Nebraska is located in the Midwestern part of the U.S. map. Several other American states surround it. On the northern side, it shares a border with South Dakota.

    Iowa lies on the eastern side while Kansas sits on the south. Missouri is its neighbor on the southeastern side and Colorado by the southwest. On the west, it shares boundaries with Wyoming.

  • What is the Time Zone in NE?

    The entire territory separates into two time zones: the Central and Mountain Time. The western end of the region uses the Central Time Zone (GMT -6). This area covers counties like Lincoln County, the eastern part of Cherry, Custer, and McPherson district.

    The other parts of the province use the Mountain Time zone (GMT -7). Such areas include the western part of Chery county, Sheridan, Chase, and Garden counties.

  • What Is Minimum Wage in the Cornhusker State?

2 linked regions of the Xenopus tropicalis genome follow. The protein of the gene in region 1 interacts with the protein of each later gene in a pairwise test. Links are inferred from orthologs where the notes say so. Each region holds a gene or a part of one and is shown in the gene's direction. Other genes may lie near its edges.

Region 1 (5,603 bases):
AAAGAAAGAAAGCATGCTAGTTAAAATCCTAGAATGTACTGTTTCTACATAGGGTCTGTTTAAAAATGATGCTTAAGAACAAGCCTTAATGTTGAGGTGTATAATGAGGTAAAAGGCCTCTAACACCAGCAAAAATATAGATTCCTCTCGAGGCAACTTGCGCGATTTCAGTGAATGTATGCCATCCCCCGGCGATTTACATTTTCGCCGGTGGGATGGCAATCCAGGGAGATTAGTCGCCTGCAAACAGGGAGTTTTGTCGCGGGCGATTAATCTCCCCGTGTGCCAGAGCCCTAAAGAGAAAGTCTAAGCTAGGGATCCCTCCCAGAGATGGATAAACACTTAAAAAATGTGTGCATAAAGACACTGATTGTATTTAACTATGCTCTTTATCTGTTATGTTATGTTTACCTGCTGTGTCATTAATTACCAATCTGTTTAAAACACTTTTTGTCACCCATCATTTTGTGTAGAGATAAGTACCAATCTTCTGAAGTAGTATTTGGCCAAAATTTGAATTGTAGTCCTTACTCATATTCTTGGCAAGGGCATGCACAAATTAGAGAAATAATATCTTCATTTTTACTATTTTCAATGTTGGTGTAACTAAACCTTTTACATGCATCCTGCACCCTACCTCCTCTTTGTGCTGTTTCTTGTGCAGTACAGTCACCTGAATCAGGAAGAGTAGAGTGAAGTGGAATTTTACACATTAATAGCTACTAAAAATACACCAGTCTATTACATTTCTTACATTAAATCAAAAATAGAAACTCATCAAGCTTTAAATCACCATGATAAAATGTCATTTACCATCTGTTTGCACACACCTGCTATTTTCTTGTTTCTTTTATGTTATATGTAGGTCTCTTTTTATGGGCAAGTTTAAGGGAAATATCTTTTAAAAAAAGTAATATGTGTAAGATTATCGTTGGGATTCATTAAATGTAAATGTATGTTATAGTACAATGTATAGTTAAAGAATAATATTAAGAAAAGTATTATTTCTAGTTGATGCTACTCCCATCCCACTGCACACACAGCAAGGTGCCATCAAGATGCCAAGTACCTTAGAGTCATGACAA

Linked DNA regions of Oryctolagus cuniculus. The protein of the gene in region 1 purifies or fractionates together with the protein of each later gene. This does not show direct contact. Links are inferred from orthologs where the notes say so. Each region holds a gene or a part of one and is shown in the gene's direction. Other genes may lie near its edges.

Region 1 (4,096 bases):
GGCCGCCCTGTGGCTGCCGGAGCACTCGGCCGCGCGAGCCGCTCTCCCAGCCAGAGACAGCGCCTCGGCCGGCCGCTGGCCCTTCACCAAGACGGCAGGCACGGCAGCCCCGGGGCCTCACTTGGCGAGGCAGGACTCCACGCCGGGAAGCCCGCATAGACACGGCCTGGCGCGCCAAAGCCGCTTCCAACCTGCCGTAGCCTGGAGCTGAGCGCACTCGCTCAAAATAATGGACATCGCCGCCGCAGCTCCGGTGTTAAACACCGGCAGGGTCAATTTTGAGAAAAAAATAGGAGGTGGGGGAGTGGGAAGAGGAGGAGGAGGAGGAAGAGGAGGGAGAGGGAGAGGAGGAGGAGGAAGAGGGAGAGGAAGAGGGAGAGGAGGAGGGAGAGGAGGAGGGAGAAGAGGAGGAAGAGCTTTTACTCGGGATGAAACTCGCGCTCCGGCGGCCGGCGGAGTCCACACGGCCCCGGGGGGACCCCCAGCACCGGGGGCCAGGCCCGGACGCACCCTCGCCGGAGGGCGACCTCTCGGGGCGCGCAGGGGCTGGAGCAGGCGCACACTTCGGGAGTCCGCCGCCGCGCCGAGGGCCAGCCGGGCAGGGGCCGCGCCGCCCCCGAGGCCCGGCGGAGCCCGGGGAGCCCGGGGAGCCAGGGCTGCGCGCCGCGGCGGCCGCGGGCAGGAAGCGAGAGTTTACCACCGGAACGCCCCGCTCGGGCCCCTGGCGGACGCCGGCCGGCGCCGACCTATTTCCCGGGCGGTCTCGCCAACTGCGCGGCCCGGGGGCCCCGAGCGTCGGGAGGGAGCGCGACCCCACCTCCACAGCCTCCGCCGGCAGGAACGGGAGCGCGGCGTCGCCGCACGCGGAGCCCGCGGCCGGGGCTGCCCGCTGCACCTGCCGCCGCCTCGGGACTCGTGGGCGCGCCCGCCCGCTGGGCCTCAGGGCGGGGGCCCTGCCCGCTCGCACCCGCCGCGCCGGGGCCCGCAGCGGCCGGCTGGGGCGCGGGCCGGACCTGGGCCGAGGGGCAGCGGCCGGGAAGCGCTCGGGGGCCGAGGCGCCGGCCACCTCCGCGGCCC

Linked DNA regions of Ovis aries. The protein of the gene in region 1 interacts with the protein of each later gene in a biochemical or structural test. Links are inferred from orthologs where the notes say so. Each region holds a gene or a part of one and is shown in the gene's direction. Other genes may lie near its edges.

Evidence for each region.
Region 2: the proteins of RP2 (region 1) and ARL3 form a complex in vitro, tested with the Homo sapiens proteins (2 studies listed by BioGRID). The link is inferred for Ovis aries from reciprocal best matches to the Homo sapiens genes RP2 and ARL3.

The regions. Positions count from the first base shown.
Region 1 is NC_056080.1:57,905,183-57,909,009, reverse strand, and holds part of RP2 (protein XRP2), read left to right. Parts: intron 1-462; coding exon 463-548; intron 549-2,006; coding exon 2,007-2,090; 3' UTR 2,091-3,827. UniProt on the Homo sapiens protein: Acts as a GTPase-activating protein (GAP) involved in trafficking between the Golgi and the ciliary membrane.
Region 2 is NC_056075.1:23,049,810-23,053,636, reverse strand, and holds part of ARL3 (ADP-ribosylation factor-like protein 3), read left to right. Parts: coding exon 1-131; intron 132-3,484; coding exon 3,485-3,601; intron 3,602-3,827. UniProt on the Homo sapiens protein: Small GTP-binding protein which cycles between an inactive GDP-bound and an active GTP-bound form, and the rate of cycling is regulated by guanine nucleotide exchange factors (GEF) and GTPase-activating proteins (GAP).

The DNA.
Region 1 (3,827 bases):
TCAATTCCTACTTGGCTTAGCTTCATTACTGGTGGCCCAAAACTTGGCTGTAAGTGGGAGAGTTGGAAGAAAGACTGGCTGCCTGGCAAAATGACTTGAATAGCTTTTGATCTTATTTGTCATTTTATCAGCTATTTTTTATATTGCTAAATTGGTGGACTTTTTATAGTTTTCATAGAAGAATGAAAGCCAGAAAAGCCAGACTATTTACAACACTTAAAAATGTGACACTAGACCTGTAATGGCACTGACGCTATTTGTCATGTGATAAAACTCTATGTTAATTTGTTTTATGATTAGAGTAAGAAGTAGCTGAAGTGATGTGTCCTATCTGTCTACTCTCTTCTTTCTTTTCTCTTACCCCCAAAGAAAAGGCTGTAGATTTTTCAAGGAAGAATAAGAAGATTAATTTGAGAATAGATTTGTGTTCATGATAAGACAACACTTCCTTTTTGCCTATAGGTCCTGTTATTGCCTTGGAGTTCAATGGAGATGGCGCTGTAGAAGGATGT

The base pay for workers in NE is $9 per hour. Thus, a minimum wage earner will receive $360.00 per for a 40-hour workweek. In a month, that equals $1,440 and $18,720 for a year.

  • What To Do in Nebraska?

    Tourists and residents have numerous options from which they can choose:

    • Visit Sunken or Lauritzen gardens or any other national conservation area to connect with and appreciate nature.
    • Art and history lovers would like to stop by the Durham or Joslyn Art Museum, pioneer courage park, etc.
    • Go on a fun adventure by driving on the Great Platte River Road Archway Monument.
    • Shop at the Old Market, Omaha.

  • What Is Nebraska Known for?

    It is famous for several reasons. First, it is known to produce agricultural products like corn, soybeans, cattle, hogs, milk, egg, etc. Politics-wise, it is the only American state that uses the unicameral legislative structure.

    The region is also famous for its natural endowments: chimney rock, Ogallala aquifer (U.S.’s largest underground lake), Lied jungle, and the limestone reserve in Deep Water. The area hosts some notable Americans like Warren Buffett and Gerald Ford, etc.